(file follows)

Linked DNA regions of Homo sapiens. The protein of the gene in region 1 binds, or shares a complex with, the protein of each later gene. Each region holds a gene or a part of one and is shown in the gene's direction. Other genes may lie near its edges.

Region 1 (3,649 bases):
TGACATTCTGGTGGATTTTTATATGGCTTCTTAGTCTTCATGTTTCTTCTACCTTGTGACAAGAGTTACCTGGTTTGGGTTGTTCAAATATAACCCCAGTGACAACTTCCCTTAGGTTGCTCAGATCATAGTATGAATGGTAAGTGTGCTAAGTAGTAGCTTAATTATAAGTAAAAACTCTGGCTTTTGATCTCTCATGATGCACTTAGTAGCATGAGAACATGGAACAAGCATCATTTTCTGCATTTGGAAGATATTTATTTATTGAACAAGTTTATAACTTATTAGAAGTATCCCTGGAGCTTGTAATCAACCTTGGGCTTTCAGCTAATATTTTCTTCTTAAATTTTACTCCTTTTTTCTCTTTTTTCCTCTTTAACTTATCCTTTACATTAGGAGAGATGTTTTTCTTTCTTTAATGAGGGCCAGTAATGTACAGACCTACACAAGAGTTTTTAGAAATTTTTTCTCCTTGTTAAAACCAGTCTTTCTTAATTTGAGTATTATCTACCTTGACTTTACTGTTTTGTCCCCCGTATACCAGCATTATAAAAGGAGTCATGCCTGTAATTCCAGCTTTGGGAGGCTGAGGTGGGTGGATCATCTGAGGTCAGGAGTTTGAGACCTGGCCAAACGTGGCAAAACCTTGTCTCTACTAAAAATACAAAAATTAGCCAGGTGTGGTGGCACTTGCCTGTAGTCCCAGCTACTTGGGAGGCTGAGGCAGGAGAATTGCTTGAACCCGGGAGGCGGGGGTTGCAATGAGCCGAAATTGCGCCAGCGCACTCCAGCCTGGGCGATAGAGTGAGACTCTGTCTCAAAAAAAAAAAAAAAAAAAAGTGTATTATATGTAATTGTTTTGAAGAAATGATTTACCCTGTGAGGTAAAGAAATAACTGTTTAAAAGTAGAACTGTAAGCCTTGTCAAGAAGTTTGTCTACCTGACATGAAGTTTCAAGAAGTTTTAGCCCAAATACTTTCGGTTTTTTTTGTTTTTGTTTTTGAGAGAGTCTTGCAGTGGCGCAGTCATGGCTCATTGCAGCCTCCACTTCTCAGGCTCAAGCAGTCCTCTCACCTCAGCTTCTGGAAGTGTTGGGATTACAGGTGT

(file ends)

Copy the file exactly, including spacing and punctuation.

Linked DNA regions of Homo sapiens. The protein of the gene in region 1 binds, or shares a complex with, the protein of each later gene. Each region holds a gene or a part of one and is shown in the gene's direction. Other genes may lie near its edges.

Region 1 (3,649 bases):
TGACATTCTGGTGGATTTTTATATGGCTTCTTAGTCTTCATGTTTCTTCTACCTTGTGACAAGAGTTACCTGGTTTGGGTTGTTCAAATATAACCCCAGTGACAACTTCCCTTAGGTTGCTCAGATCATAGTATGAATGGTAAGTGTGCTAAGTAGTAGCTTAATTATAAGTAAAAACTCTGGCTTTTGATCTCTCATGATGCACTTAGTAGCATGAGAACATGGAACAAGCATCATTTTCTGCATTTGGAAGATATTTATTTATTGAACAAGTTTATAACTTATTAGAAGTATCCCTGGAGCTTGTAATCAACCTTGGGCTTTCAGCTAATATTTTCTTCTTAAATTTTACTCCTTTTTTCTCTTTTTTCCTCTTTAACTTATCCTTTACATTAGGAGAGATGTTTTTCTTTCTTTAATGAGGGCCAGTAATGTACAGACCTACACAAGAGTTTTTAGAAATTTTTTCTCCTTGTTAAAACCAGTCTTTCTTAATTTGAGTATTATCTACCTTGACTTTACTGTTTTGTCCCCCGTATACCAGCATTATAAAAGGAGTCATGCCTGTAATTCCAGCTTTGGGAGGCTGAGGTGGGTGGATCATCTGAGGTCAGGAGTTTGAGACCTGGCCAAACGTGGCAAAACCTTGTCTCTACTAAAAATACAAAAATTAGCCAGGTGTGGTGGCACTTGCCTGTAGTCCCAGCTACTTGGGAGGCTGAGGCAGGAGAATTGCTTGAACCCGGGAGGCGGGGGTTGCAATGAGCCGAAATTGCGCCAGCGCACTCCAGCCTGGGCGATAGAGTGAGACTCTGTCTCAAAAAAAAAAAAAAAAAAAAGTGTATTATATGTAATTGTTTTGAAGAAATGATTTACCCTGTGAGGTAAAGAAATAACTGTTTAAAAGTAGAACTGTAAGCCTTGTCAAGAAGTTTGTCTACCTGACATGAAGTTTCAAGAAGTTTTAGCCCAAATACTTTCGGTTTTTTTTGTTTTTGTTTTTGAGAGAGTCTTGCAGTGGCGCAGTCATGGCTCATTGCAGCCTCCACTTCTCAGGCTCAAGCAGTCCTCTCACCTCAGCTTCTGGAAGTGTTGGGATTACAGGTGT